I personally refuse to go over 6 rack spaces, the only reason i use a 6 is cause i use a furman pl-pro (protection counts!). One dude in town had a very hip setup with his power amp in its own 2 space rack (gator?) and his pre and goodies in another. Definitely a cool idea esp if you record or want to avoid a big stupid rack.
  16. BassAxe


    Jul 22, 2002
    Culpeper, VA
    I agree with the modular-approach crowd.

    Otherwise, my favorite approach is to keep it simple: Play acoustic. :D
  17. g4string

    g4string Supporting Member

    Sep 19, 2002
    Melissa, TX

    QSC has designed their power amps to be run safely and effeicently at bridged 4 ohm loads. All I can say is that with the 750 the face plate was extremely hot to the touch. I was always set around 7 (1-10) on my pre gain and 7 (1-10) on the master gain settings, as well as the clip light flickering on and off the whole night.

    My QSC is different. I am always set behind the 12:00 posistion on the power amp gain settings (pre amp set at about 7, [1-10]). The amp is always cool to the touch. And, I have never seen this amp come close to clipping, unlike the 750 which the clip light was on and of the whole night.

    Going from having your master gain set from (on the 1-10 scale) 7 to 4 is a big difference. That to me, is tons of headroom.

    The extra cost and weight of the rack case is not important to me. IMO you should always rack you equip (protect your investment), especially with the top $ higher volume rigs. I have had the same 4 space rack for several years now. I make it a point to keep it that way. Never will I exceed four spaces.

    1 space - Korg Tuner
    1 space - Demeter HBP-1
    2 spaces - QSC PLX-1602
  18. lo-freq

    lo-freq aka UFO

    Jan 19, 2003
    DFW, Texas
    I came very close to getting an EA iAmp-800 instead of the rack rig I got. If there had been a closer dealer, I might have. Preamp, power amp and tuner in one 2 space 19 lb. box, sounds appealing to me.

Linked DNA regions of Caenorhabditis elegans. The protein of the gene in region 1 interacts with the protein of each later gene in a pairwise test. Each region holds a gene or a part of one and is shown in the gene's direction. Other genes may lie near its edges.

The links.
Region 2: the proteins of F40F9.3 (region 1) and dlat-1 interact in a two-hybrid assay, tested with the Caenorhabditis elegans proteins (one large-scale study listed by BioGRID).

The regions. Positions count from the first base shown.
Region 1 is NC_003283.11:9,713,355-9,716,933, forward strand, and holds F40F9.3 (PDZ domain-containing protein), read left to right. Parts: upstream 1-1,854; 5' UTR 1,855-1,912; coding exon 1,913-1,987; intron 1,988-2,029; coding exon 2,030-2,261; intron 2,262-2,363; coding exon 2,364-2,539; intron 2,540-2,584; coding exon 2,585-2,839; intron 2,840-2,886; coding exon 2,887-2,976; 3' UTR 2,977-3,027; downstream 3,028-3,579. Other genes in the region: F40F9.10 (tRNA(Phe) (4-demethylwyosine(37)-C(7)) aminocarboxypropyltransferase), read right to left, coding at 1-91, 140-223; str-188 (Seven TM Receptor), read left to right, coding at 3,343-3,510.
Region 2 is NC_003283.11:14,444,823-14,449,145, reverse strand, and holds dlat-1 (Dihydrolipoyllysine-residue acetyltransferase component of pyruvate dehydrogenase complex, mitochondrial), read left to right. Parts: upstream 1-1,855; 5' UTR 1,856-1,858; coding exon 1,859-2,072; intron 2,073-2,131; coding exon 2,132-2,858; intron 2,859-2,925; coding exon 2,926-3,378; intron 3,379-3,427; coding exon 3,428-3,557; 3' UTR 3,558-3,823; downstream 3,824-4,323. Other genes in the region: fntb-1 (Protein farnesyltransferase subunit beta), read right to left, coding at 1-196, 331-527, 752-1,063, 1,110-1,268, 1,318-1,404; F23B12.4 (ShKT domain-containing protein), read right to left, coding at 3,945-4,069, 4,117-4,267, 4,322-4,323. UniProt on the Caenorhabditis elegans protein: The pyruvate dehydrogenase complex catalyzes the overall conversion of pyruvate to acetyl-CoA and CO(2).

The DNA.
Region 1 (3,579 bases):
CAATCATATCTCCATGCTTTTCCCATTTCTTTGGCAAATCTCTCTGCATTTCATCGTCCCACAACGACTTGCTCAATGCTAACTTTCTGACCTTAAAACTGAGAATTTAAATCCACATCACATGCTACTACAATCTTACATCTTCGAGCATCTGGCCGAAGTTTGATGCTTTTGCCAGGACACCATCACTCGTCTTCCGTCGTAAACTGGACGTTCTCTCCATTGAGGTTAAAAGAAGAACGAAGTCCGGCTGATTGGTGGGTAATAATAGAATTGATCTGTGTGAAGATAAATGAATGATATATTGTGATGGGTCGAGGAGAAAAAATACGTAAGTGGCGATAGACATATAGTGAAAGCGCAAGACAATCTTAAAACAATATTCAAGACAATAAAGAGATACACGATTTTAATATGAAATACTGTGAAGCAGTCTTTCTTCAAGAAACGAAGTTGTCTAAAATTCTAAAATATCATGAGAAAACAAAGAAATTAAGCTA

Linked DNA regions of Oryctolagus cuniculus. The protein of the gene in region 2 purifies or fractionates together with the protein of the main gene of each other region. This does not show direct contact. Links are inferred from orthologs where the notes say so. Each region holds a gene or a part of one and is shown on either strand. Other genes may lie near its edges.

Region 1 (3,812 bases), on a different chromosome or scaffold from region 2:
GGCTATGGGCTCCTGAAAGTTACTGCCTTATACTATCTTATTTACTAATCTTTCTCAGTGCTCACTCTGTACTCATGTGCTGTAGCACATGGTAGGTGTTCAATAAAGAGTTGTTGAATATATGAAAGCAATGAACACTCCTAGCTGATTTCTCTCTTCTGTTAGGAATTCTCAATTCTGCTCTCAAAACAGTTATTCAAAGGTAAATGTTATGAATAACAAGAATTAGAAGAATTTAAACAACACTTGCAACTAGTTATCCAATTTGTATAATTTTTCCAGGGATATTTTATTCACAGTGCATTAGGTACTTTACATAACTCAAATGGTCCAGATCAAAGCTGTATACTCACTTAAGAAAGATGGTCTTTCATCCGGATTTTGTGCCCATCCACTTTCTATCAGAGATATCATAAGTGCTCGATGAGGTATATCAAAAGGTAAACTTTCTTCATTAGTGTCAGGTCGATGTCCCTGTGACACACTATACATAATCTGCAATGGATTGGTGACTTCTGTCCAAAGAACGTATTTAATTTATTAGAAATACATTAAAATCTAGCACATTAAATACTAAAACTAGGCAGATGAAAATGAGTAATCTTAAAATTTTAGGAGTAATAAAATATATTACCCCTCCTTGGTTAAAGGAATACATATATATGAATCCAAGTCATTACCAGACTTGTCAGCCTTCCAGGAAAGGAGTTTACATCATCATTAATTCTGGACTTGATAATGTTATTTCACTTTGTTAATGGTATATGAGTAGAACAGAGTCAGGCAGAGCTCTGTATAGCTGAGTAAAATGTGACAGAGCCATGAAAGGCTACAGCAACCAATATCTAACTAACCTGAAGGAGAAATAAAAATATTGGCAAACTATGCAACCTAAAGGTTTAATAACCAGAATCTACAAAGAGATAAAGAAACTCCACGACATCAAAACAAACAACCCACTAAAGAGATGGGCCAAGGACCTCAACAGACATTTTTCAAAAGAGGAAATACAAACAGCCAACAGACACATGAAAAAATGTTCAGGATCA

If I had the jack, I would check out the Walter Woods heads too.

    In the end, the final deciding factor for me was the tone of my whole system or I wouldn't be happy regardless.

    Right now I'm very happy.
  19. JPJ


    Apr 21, 2001
    Chicago, IL
    The big difference between the two is usually cost vs. flexability. Integrated heads are usually cheaper, but you also (usually) don't get much power for your dollar. While the power of integrated heads is increasing, they're usually better suited to practice/low volume/studio situations. With modular pieces, you have MUCH more flexability as far as tone-shaping tools are ocncerned, in addition to the level of power that you can match with your preamp.

    I recently switched from an SWR Redhead to a SWR IOD/Stewart 2.1/Epifani 3X10 rig and have been very pleased. It was more expensive, but I was able to selectively pick the exact components that I wanted to faithfully reproduce the tone in my head. As far as reliability problems are concerned, if you choose good equipment, you shouldn't have problems. Further, with my rig, I have tons of "back-up" devices built in. The IOD is essentially 2 preamps in one, so if my tubes go bad, I can always switch to the solid state portion of the amp. The 2.1 is two amps in one, so if one side goes bad, you can always quickly swith to the other side of the amp.

    Finally, there is nothing worse than an underpowered rig, and most prepackaged heads just don't give you much power. Going with components will give you all the headroom you need. Good luck.
  20. cassanova


    Sep 4, 2000
    I just bought a QS PLX3402 a few days back. 700 watts @ 8 ohm, 1100 @ 4ohm.

    Im still deciding if I want to buy another svp pro preamp & something like a night bass to go with it or buy a mixing board and p/a bins. Decicisions, Decisions.

    But for now Ive been using the 700 watts into my Carvin 4x10 with a home stereo graphic eq. Sounds good and no problems as of yet. Its nice not have the speakers distort as quickly at higher sound levels anymore.